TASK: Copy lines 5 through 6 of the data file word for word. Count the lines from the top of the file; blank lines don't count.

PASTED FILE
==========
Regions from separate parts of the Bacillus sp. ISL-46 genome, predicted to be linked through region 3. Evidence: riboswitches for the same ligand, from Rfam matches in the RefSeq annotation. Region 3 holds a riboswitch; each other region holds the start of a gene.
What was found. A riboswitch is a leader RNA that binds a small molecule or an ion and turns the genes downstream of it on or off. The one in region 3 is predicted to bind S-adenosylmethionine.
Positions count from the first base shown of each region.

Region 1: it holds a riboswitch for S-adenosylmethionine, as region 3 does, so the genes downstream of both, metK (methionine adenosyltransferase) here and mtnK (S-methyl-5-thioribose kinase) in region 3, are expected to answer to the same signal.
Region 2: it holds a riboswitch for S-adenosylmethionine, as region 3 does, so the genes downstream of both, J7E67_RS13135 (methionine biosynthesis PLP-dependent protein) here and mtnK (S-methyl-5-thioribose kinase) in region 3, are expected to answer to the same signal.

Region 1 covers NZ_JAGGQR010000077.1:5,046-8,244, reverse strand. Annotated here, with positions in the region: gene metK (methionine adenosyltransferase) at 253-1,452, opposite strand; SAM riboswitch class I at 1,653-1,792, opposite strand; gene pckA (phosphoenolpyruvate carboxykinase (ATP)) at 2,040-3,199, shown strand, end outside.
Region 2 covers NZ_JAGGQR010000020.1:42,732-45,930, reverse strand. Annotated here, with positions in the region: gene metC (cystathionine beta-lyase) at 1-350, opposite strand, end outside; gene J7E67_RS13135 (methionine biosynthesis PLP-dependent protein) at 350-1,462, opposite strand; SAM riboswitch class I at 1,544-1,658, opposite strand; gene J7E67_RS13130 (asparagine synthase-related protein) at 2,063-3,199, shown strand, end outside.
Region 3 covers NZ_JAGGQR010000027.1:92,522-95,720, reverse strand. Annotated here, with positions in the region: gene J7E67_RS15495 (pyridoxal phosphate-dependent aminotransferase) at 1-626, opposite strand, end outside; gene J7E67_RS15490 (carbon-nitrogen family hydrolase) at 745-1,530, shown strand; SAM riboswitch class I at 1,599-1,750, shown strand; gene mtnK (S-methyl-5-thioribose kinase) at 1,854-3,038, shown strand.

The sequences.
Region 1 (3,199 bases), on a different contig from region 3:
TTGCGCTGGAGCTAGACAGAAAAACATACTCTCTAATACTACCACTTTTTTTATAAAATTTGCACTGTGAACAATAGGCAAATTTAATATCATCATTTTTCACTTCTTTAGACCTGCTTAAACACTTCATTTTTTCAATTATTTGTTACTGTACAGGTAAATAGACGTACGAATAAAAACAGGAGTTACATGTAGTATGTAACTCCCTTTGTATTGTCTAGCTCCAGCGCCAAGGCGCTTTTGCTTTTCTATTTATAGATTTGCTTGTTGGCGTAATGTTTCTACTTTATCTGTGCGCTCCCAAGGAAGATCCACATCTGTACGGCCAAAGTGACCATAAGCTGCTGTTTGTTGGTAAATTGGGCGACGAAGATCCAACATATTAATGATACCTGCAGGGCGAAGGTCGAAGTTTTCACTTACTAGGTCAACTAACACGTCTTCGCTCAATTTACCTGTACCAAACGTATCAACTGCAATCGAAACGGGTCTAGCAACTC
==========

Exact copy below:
Region 2: it holds a riboswitch for S-adenosylmethionine, as region 3 does, so the genes downstream of both, J7E67_RS13135 (methionine biosynthesis PLP-dependent protein) here and mtnK (S-methyl-5-thioribose kinase) in region 3, are expected to answer to the same signal.

Region 1 covers NZ_JAGGQR010000077.1:5,046-8,244, reverse strand. Annotated here, with positions in the region: gene metK (methionine adenosyltransferase) at 253-1,452, opposite strand; SAM riboswitch class I at 1,653-1,792, opposite strand; gene pckA (phosphoenolpyruvate carboxykinase (ATP)) at 2,040-3,199, shown strand, end outside.